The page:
The cognitive behavioural theory is a psychological perspective which was born out of behaviourism and cognitive psychology. It added cognitive explanations regarding the acquiring of psychological disorders. It, unlike behaviourism, considers the learning process as much more than the stimulus-response associations. It regards the learner as actively aware and actively interpreting the situation in line of what has been acquired in the past and imposing a perceptual funnel on experience [Plante, 1999]. The existential perspective is closely related to the humanistic perspective.
Critical psychology is an approach rather than a theory, an orientation towards psychological knowledge and practice – and to relations of power in general. It is an orientation that cuts across the various sub-disciplines in psychology and is made up of diverse theoretical perspectives and forms of practice. An omnipresent theme is critical psychology is that of psychology and power itself. At its most basic it is an investigation of the relationship between power and psychology. It is an awareness that psychology itself is powerful and that it plays a role in maintaining and extending existing relations of power.
For a schizophrenic this suggests that their behaviour is a consequence of faulty learning. For example, if a child receives little or no social interaction early in life (parental disinterest), the child will attend to inappropriate and irrelevant environmental cues (e.g. the sound of word rather than its' meaning). This results in the child's behavioural responses becoming bizarre and so those that may observe the child's behaviour may avoid it or respond erratically, therefore reinforcing the child's behaviour. This cycle will eventually deteriote into a psychotic state.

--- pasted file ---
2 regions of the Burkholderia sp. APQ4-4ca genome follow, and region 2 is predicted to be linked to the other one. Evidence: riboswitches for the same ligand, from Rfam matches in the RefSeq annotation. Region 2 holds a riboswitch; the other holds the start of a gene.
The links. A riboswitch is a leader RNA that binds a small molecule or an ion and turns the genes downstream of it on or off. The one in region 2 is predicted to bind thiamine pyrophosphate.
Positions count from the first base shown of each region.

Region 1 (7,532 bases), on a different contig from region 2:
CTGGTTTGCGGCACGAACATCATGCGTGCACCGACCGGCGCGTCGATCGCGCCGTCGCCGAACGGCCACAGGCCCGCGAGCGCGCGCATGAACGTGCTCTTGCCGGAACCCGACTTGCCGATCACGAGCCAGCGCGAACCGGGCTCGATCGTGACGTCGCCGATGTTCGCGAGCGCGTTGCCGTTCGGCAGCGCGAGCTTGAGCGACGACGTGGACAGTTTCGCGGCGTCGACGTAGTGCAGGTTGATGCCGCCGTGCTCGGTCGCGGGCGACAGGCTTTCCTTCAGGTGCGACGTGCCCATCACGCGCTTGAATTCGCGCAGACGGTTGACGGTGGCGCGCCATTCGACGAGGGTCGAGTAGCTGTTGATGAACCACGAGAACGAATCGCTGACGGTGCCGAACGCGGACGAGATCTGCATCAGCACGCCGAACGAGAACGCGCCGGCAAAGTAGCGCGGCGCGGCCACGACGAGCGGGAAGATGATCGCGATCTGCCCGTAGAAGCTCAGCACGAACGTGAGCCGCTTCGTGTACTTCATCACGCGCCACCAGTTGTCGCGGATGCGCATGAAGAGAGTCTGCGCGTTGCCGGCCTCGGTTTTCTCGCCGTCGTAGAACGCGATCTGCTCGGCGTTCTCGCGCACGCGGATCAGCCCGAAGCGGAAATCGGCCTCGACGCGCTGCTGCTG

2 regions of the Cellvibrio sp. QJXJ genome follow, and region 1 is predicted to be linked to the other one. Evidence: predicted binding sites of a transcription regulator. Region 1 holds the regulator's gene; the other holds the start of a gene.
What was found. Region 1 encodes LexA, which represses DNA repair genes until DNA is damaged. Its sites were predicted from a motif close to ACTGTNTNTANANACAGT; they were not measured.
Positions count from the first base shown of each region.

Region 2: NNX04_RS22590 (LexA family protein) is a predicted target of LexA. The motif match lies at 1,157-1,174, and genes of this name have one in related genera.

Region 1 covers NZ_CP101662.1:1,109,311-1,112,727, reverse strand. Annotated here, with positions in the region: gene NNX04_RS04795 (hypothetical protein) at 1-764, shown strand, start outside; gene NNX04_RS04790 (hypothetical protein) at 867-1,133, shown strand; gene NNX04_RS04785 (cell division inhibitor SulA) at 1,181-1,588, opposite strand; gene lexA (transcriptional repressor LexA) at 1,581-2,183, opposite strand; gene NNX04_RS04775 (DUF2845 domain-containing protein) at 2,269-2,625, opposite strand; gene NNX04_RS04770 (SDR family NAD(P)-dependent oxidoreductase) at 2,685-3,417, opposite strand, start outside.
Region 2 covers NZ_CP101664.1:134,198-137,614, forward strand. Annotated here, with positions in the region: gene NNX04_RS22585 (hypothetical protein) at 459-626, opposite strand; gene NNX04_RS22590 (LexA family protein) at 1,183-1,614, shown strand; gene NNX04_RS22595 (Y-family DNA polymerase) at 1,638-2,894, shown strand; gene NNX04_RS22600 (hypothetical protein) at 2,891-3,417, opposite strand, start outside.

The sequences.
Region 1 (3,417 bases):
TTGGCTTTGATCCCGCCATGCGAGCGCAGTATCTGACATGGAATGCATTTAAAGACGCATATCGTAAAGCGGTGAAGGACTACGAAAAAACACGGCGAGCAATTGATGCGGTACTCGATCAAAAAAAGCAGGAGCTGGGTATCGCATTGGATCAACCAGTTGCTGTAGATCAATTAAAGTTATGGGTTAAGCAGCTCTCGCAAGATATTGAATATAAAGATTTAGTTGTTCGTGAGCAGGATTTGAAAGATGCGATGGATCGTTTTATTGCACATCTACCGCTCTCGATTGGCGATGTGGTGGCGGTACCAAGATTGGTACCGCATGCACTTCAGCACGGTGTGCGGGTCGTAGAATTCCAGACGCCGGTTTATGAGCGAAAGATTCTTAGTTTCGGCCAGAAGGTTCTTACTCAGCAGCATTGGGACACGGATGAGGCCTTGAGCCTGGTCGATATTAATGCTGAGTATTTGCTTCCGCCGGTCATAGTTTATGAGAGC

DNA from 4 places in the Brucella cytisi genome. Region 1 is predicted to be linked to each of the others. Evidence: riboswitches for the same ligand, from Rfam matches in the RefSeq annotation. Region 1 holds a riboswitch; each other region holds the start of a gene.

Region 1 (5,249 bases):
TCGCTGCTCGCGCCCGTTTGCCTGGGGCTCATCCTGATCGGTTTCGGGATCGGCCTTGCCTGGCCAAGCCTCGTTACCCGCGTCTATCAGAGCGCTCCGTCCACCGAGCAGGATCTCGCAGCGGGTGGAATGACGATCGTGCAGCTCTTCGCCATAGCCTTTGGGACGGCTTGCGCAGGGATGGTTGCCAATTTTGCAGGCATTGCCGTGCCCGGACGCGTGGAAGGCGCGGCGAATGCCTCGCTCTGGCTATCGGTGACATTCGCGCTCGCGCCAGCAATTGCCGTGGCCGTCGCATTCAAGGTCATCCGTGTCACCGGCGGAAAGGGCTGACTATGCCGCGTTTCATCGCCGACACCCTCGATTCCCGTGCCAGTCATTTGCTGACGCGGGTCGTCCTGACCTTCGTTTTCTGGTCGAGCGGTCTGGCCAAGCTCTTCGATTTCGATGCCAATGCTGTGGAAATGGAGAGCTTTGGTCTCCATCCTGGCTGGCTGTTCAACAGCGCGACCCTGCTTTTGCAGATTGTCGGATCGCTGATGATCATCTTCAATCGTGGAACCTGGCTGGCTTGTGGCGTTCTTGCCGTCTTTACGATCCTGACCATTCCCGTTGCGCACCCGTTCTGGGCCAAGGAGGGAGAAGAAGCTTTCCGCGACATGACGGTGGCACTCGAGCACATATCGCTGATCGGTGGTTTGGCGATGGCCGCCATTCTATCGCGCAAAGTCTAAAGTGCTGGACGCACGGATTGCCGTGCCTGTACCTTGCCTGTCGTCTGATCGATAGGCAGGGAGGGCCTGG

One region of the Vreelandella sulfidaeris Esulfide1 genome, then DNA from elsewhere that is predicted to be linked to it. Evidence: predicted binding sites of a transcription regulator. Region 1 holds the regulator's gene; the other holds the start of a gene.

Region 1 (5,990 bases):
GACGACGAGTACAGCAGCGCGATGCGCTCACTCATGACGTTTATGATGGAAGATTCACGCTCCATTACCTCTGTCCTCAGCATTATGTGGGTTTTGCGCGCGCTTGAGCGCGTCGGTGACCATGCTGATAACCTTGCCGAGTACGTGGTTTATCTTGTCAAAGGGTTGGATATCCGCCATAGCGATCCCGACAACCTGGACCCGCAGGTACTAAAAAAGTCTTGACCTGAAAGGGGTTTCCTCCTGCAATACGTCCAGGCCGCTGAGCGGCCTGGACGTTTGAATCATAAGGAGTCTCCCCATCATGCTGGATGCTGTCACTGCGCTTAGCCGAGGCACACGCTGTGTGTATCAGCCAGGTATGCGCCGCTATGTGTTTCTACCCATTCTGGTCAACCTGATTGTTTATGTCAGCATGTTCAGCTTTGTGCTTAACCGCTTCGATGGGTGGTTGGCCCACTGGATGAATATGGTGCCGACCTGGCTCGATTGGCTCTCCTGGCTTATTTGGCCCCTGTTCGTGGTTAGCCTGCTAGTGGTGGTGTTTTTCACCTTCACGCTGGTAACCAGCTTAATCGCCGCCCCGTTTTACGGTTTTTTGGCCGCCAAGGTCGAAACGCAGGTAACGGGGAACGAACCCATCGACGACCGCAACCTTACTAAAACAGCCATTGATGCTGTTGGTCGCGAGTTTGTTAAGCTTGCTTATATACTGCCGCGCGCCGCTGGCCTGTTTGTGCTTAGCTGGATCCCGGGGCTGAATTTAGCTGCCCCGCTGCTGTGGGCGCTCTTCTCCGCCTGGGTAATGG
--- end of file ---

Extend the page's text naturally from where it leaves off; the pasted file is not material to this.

Treatment planning includes a balance of both trauma and behavioral focal point, working on ongoing behavioral problems and behavioral crises, modify distorted thinking so that families could have the knowledge to transfer, and children can learn how to talk through their experiences. Results: Cognitive therapy also incorporated with behavioral therapy practice to manage the behavioral regulation problems that commonly happens in traumatized children. Conclusions: Treating trauma related behavioral problems is a crucial part of trauma-focused treatment and is achievable if practice is done accordingly. This practice is important due to the common nature of behavioral dilemma in traumatized children (Cohen, 2007). CBT 3 Cognitive behavioral therapy is generally psychotherapy and behavioral therapy combined.
a.) View of Human Nature Like these two theories, I believe that people are not just a product of their environment, but they are born with the ability to make their own decisions and learn from their mistakes. Behavioral therapy is consistent with my view because it is grounded on a belief that “humans are not a mere product of their sociocultural conditioning…the person is the producer and the product of his or her environment.” (Corey). Behavioral Therapists give control to the client and give them the freedom to make their own choices. Cognitive behavior therapy is based on the belief that people are born with the ability to have rational and irrational thinking, and it helps clients to accept themselves and their mistakes.